Senator Markey Criticizes FDA’s GRAS Review System
Senator Edward Markey (D-Massachusetts) sent a letter to the U.S. Food and Drug Administration (FDA) on April 26, 2016, characterizing the Generally Recognized as Safe (GRAS) exemption as a “loophole” that “challenges the statutory intent of FDA’s assignment to protect the safety of the food supply.” The letter criticizes the “loose structure” of FDA’s voluntary GRAS Notification program and expresses concern about the marketing of “self-determined” GRAS substances and perceived conflicts of interest in the system. The letter concludes with Sen. Markey requesting FDA’s response to questions about: (1) the Agency’s authority to require labeling on self-determined GRAS substances (e.g., “The safety of some ingredients in this product has not been evaluated by the Food and Drug Administration.”); (2) the Agency’s authority to mandate requirements to minimize conflicts of interest in GRAS self-determinations; and (3) steps the Agency has planned to strengthen its oversight of GRAS substances.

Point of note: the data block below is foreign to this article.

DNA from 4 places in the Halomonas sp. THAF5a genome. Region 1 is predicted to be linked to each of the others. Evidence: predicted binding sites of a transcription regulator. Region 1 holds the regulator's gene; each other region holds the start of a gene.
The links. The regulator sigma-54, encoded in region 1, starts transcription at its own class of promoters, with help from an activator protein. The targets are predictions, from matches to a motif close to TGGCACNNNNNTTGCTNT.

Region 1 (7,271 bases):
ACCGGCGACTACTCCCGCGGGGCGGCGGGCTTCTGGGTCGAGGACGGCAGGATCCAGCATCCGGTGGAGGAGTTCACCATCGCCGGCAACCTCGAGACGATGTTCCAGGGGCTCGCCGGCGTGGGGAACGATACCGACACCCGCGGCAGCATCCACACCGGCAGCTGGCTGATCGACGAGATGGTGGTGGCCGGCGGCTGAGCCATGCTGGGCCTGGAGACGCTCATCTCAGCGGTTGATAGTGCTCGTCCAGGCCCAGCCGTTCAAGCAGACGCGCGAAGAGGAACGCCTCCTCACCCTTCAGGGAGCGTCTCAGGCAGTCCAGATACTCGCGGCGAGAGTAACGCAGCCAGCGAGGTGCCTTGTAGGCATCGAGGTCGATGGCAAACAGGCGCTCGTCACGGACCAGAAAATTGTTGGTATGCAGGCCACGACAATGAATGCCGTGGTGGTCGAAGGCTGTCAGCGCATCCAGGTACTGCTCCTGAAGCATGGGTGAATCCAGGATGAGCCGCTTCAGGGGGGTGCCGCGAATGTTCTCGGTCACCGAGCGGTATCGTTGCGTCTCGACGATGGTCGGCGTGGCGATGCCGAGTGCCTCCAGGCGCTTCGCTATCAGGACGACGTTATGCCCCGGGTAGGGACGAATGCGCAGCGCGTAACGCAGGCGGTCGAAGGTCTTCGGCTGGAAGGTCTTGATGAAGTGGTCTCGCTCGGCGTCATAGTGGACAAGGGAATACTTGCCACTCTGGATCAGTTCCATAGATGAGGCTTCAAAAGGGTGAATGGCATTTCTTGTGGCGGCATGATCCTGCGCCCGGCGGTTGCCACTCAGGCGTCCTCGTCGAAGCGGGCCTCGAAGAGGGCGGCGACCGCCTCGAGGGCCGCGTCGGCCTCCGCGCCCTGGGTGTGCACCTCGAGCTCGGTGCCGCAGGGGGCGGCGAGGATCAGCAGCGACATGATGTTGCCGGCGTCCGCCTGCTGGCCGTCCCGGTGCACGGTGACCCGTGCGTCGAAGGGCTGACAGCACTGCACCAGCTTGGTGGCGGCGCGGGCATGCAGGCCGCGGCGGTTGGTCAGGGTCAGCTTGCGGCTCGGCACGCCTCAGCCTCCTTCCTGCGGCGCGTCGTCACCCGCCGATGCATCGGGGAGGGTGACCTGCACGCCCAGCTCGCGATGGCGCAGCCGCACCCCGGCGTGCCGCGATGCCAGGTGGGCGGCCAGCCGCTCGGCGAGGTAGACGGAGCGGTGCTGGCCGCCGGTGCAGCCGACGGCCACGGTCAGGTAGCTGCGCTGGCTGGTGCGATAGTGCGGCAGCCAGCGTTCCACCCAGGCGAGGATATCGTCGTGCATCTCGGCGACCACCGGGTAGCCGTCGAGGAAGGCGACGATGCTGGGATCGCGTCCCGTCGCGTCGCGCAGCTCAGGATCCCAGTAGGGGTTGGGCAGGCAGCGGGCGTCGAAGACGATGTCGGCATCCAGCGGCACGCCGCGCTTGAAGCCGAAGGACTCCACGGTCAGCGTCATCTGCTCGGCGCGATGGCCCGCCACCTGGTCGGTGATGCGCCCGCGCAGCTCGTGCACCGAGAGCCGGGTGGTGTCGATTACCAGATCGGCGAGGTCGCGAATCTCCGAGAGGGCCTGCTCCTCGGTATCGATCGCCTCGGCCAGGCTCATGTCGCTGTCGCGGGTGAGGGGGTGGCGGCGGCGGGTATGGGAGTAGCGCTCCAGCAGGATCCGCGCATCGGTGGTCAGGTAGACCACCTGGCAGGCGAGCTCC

As part of a settlement of a lawsuit filed against FDA by the Center for Food Safety in 2014, FDA agreed to issue a final rule on the GRAS review program by August 31, 2016. For more information on that agreement, see the PackagingLaw.com article, FDA Agrees to Finalize the GRAS Notification Process.